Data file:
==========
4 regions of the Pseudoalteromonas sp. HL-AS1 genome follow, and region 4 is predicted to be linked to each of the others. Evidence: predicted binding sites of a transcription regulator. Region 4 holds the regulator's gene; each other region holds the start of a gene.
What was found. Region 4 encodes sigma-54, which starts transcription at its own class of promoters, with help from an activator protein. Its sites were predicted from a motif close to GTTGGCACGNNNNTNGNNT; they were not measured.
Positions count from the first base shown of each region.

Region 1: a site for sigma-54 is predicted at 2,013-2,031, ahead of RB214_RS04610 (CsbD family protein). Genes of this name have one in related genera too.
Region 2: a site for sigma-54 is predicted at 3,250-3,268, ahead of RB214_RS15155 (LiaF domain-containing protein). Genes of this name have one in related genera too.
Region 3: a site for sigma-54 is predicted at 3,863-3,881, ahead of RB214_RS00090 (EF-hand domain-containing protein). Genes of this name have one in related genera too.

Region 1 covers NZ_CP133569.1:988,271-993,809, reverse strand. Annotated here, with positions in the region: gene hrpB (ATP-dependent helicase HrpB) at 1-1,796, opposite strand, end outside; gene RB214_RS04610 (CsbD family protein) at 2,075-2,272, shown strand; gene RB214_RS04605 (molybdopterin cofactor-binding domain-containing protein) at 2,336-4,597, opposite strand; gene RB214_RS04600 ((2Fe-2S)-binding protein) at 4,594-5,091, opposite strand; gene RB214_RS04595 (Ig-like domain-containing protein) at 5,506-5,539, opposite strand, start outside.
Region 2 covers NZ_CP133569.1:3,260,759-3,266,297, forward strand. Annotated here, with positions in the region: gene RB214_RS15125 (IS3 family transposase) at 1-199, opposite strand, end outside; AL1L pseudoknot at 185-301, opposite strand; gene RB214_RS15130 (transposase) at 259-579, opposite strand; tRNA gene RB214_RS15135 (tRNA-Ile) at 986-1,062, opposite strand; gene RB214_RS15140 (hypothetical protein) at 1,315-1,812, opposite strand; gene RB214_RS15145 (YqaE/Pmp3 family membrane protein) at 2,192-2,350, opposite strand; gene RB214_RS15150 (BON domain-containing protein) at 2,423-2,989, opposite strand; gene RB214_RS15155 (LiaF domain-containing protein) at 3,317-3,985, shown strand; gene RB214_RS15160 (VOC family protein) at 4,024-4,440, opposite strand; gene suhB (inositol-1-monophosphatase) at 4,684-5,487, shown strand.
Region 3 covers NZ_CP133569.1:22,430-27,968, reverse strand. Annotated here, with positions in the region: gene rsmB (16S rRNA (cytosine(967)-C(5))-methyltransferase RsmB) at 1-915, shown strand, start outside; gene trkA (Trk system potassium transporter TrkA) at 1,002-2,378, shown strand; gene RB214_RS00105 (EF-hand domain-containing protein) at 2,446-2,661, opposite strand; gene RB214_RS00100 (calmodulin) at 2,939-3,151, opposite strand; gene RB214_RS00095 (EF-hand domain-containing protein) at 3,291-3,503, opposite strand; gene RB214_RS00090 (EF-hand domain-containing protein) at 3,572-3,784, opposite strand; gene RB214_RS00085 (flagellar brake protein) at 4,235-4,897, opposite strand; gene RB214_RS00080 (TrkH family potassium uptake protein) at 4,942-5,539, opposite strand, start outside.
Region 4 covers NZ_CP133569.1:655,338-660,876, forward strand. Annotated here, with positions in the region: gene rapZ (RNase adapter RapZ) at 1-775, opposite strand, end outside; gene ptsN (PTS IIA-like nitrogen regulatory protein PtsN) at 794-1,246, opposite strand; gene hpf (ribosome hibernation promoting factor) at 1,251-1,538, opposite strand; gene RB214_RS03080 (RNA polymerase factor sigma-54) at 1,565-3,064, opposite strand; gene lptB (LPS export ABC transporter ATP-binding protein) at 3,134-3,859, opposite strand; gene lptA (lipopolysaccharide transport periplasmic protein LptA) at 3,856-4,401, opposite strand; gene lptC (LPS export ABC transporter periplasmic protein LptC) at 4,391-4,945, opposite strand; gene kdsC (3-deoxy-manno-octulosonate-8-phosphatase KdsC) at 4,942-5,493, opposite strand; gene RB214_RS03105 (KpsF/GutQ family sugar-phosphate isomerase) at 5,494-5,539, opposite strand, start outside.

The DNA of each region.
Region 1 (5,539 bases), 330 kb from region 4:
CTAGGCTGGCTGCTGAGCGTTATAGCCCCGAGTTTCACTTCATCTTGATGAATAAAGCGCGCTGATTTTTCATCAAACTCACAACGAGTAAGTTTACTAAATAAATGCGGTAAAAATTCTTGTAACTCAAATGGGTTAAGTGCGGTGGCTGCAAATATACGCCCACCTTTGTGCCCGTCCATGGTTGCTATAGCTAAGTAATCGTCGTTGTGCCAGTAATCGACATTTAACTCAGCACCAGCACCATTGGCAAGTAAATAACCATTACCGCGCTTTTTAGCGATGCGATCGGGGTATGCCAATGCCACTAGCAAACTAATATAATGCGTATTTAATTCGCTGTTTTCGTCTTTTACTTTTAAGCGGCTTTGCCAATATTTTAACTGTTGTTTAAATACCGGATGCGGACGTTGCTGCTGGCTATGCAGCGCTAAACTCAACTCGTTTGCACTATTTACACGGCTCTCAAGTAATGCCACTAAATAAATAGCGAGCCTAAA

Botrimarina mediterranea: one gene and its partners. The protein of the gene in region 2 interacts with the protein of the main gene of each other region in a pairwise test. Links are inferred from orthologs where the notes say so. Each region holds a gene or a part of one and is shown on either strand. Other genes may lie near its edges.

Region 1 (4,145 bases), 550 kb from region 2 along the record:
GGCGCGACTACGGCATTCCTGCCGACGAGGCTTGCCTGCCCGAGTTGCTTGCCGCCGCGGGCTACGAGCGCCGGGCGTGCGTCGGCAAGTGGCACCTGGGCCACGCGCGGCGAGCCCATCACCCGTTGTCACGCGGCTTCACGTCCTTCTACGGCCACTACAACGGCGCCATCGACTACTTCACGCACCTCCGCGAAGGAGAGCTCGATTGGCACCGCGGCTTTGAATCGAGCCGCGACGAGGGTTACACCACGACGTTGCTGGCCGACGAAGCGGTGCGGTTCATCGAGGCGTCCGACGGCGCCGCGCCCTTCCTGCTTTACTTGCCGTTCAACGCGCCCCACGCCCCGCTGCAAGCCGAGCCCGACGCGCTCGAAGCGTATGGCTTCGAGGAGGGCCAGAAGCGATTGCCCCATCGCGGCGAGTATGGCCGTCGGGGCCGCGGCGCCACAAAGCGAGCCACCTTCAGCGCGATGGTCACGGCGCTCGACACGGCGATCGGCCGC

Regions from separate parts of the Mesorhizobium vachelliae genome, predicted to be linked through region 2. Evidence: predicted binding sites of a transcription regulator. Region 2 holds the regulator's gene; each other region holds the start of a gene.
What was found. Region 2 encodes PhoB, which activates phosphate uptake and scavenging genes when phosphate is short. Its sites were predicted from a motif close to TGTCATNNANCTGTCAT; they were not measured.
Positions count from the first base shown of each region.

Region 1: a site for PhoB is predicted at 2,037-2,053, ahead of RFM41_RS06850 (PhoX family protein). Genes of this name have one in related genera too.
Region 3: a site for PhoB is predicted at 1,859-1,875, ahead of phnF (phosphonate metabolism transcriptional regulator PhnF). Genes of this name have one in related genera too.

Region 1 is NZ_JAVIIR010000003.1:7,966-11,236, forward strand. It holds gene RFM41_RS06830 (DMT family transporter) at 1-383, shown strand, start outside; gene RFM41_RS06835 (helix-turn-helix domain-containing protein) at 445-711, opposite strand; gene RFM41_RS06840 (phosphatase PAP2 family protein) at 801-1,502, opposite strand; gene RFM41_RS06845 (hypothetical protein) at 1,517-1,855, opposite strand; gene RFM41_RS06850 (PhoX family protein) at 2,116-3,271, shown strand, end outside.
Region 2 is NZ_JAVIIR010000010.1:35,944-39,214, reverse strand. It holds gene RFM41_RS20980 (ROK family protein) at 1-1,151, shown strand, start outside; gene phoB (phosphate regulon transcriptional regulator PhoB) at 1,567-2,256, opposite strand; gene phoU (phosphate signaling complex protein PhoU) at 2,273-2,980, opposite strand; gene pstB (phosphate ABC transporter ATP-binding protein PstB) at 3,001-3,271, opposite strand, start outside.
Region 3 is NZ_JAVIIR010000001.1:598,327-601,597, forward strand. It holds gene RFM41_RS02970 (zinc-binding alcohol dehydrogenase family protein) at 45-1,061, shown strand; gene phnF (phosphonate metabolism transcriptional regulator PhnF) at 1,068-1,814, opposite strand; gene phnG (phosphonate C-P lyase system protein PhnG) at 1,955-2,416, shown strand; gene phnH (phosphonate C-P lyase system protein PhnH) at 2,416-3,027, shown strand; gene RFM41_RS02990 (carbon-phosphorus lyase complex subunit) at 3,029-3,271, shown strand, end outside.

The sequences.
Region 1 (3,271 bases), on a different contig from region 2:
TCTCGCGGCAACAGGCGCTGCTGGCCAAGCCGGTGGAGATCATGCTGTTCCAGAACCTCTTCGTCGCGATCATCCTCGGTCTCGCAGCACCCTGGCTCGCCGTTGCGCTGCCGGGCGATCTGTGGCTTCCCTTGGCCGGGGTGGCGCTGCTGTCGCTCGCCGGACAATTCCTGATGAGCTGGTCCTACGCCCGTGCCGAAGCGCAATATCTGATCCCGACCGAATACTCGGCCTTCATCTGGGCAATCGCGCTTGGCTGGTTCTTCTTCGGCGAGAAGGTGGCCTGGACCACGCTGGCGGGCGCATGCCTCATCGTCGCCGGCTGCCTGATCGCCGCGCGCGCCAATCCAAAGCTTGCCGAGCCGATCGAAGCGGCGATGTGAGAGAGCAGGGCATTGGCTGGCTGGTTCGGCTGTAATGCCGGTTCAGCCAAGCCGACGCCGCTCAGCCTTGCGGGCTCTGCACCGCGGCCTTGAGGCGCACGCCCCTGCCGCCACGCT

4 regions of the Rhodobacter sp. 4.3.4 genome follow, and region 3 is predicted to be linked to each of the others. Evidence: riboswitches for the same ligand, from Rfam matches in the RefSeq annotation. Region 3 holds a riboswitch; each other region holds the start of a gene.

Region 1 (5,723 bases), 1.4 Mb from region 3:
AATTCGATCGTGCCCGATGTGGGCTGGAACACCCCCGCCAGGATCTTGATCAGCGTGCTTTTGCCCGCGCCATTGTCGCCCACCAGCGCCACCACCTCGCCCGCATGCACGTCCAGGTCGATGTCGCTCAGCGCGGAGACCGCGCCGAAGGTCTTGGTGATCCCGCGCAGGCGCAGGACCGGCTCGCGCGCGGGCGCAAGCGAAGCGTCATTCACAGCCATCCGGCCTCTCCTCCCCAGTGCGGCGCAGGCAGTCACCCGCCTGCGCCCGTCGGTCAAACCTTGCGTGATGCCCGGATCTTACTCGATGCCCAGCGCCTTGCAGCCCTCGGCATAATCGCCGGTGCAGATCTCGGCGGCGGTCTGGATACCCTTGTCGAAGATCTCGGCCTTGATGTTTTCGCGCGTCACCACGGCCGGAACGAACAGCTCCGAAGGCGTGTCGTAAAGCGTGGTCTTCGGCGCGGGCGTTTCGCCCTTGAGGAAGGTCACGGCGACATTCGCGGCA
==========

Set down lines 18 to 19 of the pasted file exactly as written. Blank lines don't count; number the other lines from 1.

What was found. Region 2 encodes PhoB, which activates phosphate uptake and scavenging genes when phosphate is short. Its sites were predicted from a motif close to TGTCATNNANCTGTCAT; they were not measured.
Positions count from the first base shown of each region.